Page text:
On June 22, 1998, at 1100 central daylight time, a Cessna 150G, N8450J, impacted the terrain and was destroyed by fire during an initial takeoff climb from the Rush City Airport, Rush City, Minnesota. The private pilot and passenger received serious injuries. The airplane was being operated as a personal flight under 14 CFR part 91 when the accident occurred. The flight was departing at the time of the accident and was en route to Sioux Falls, South Dakota. Visual meteorological conditions prevailed at the time and no flight plan was filed.

The pilot reported that he did a run up at the end of runway 34, and prior to take off he "inadvertently" set the flaps to 20 degrees. He reported flying in ground effect for about 600 feet prior to climbing to an altitude of about 30 feet above the ground. He reported the airplane then stalled and veered to the left. The airplane impacted the terrain and a post impact fire ensued.

A witness to the accident reported seeing the airplane flying at a slow speed with a high angle of attack. The witness reported that it looked to him as if the flaps were extended 40 degrees. He reported the airplane was crabbed about 35 degrees into the wind and the engine was running "fine." He continued to report that airplane stalled, the left wing dropped, and the airplane descended to impact with the terrain.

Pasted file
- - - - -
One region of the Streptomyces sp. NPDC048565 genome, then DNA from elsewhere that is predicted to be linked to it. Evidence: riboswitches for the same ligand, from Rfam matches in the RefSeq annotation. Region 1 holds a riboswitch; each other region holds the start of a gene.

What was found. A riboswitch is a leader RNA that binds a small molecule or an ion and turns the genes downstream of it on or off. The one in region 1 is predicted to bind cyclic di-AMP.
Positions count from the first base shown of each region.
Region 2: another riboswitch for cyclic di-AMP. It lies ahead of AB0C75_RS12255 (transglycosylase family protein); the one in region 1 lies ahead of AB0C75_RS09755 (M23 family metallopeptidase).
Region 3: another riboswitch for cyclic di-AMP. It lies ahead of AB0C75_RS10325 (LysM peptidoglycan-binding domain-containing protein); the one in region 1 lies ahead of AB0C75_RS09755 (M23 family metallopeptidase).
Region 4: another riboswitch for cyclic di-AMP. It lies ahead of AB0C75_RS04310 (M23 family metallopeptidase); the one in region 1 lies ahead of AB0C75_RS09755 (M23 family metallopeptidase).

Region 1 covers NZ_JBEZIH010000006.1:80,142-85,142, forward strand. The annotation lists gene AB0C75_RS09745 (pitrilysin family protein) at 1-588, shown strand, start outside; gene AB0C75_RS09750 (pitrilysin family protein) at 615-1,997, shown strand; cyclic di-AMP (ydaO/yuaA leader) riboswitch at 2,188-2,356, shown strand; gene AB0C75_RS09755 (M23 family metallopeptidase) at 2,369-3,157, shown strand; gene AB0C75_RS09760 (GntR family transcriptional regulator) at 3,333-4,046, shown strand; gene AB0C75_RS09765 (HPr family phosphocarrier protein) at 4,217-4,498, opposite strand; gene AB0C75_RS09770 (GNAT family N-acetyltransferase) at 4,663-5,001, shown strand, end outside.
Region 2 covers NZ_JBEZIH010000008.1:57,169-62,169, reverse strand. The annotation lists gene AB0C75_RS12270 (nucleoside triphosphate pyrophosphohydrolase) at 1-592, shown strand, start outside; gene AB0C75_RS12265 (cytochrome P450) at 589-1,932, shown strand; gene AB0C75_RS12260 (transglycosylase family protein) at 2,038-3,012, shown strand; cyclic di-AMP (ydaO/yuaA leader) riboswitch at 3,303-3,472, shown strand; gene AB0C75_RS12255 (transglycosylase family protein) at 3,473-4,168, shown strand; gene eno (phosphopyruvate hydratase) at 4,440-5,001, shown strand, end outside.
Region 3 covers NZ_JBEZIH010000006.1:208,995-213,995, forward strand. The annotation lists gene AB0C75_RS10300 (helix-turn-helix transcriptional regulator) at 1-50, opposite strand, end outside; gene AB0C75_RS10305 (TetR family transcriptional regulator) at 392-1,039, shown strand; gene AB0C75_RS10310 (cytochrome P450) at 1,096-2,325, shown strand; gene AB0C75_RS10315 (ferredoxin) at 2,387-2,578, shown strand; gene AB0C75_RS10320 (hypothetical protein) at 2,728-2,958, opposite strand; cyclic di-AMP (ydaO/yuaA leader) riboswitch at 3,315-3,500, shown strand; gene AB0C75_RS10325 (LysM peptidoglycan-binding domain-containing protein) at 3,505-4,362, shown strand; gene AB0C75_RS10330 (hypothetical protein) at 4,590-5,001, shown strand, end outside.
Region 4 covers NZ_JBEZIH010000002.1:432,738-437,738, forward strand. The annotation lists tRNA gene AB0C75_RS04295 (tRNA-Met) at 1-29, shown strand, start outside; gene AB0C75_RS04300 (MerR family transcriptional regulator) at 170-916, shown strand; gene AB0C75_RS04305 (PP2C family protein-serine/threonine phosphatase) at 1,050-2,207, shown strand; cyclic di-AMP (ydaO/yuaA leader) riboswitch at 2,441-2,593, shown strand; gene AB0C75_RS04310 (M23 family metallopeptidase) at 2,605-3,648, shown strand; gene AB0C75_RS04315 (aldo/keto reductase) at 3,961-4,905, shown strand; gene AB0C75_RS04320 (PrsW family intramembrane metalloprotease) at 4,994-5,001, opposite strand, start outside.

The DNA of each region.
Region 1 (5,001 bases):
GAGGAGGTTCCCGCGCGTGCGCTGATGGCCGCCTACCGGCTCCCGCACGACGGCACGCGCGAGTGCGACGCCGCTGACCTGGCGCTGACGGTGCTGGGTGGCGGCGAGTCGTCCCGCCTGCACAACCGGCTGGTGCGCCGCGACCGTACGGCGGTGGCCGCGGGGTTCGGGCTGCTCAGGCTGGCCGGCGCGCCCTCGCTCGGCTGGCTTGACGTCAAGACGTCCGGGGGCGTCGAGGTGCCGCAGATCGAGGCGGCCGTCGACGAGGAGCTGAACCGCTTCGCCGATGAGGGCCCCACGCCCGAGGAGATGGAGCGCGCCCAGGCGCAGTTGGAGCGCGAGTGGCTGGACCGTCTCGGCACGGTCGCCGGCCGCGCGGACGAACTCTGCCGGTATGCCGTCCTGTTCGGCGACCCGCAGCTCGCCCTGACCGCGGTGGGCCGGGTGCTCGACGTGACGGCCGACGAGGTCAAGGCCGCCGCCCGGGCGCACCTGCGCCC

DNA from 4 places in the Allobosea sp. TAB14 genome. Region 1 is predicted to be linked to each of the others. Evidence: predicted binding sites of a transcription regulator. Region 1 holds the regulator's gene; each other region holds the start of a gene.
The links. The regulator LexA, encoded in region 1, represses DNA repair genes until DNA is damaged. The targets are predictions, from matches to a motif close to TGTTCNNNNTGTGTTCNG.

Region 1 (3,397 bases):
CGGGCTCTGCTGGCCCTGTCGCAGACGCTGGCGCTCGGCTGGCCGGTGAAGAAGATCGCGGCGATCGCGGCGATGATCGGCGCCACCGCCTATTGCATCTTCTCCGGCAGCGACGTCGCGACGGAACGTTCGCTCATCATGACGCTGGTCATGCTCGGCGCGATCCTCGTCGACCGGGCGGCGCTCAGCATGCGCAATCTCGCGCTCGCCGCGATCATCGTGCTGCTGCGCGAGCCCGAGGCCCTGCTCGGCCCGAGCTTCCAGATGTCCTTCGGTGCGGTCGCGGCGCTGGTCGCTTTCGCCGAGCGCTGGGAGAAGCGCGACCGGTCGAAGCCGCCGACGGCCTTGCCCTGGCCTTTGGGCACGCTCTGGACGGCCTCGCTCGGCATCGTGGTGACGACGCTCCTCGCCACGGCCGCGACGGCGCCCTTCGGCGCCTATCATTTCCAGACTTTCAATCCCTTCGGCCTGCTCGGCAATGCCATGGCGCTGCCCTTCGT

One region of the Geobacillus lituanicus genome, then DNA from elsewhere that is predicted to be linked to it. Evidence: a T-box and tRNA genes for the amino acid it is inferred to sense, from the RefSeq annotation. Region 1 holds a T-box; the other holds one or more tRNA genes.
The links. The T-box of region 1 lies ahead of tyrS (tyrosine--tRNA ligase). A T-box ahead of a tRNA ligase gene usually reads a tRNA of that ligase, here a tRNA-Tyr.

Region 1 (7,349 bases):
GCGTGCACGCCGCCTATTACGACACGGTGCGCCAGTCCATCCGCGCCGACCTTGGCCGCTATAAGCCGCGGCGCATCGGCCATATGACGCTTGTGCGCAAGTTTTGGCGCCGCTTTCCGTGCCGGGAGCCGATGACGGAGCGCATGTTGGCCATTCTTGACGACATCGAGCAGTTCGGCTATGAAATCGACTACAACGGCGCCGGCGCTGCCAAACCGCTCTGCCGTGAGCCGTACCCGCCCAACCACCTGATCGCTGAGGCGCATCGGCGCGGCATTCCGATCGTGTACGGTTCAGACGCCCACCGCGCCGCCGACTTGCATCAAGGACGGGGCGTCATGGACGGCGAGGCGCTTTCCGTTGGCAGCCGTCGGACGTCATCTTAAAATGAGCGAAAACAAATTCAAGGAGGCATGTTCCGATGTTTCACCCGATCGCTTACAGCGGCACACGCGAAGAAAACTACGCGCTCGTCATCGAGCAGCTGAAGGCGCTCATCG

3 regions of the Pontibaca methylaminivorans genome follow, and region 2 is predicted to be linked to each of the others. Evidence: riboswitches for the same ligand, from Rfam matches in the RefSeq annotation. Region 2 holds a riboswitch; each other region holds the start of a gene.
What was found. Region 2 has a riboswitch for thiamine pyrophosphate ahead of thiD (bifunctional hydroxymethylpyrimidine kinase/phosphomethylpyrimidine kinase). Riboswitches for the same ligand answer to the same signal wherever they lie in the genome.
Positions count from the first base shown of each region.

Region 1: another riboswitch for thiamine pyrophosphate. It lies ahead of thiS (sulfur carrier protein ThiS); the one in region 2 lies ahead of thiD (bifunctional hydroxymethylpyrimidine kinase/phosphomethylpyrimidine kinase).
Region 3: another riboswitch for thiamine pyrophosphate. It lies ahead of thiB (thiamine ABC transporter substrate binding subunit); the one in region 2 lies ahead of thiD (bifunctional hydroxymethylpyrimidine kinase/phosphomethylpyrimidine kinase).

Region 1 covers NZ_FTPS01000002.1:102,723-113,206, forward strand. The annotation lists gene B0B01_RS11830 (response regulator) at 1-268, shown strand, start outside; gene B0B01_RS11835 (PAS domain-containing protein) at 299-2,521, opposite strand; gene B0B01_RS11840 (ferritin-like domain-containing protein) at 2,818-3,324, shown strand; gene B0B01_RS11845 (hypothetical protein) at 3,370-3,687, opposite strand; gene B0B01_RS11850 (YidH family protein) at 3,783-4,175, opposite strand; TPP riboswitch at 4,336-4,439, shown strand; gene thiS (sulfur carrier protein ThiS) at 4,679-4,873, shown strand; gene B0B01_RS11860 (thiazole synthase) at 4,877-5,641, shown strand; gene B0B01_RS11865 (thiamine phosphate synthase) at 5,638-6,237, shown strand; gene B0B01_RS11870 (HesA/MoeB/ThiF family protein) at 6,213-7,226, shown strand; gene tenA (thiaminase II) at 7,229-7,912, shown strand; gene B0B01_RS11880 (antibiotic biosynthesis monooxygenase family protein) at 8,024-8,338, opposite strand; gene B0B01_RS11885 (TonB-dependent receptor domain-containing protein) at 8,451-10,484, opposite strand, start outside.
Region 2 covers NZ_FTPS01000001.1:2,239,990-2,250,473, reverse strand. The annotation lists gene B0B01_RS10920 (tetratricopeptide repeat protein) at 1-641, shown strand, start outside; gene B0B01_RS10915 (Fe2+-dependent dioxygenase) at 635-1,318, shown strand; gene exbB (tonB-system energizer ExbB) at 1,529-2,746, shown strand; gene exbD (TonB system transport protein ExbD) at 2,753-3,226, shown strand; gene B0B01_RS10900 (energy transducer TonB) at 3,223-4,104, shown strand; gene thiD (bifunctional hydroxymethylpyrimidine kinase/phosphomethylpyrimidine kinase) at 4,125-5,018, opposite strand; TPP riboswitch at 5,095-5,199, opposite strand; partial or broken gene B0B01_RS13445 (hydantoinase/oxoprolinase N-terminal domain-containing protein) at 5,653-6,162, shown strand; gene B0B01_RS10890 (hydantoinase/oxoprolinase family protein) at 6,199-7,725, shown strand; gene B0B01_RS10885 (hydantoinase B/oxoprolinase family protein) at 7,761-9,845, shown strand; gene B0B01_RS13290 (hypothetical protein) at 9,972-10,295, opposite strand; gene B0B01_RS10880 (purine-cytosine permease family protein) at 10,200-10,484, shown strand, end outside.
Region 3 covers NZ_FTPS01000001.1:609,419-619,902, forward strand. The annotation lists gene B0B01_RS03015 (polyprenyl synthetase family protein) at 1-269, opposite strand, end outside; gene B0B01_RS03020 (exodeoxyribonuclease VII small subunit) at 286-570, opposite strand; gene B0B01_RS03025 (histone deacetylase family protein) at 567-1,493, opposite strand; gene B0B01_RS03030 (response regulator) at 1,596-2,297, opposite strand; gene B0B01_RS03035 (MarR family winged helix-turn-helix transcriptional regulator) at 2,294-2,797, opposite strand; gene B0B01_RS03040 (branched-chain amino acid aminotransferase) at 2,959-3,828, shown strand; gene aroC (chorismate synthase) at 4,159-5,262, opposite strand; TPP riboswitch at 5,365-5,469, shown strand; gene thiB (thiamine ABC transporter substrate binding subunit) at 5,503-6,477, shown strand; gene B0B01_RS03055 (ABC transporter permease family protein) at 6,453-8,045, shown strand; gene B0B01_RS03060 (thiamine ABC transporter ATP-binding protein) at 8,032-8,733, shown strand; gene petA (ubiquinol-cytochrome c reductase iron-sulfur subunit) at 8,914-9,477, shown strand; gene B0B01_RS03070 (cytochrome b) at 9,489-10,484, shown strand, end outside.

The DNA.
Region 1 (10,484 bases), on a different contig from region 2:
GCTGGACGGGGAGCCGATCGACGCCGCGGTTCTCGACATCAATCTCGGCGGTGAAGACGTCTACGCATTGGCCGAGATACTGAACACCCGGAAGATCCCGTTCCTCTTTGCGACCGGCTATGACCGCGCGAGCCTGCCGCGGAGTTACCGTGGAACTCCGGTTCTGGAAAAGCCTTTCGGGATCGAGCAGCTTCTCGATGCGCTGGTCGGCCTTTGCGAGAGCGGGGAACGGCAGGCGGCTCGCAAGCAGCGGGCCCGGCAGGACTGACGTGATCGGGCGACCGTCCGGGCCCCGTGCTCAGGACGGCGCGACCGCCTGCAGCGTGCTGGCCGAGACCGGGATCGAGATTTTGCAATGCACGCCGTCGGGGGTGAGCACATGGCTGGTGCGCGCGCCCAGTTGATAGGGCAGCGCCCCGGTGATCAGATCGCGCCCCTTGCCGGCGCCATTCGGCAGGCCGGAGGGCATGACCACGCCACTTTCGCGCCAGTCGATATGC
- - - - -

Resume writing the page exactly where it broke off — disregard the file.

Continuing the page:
Inspection of the airplane by an Inspector from the Minneapolis Federal Aviation Administration Flight Standards District Office revealed the flaps were in the extended position. The flap actuator was measured by a representative of The Cessna Aircraft Company. He reported the flap actuator was extended 4.8 inches which correlates to 29 degrees of flaps being extended.

The pilot reported he was used to flying a Piper Cherokee and "incorrectly thought that just like a Cherokee a 20 degree wing flap [setting] would shorten [the] ground roll."

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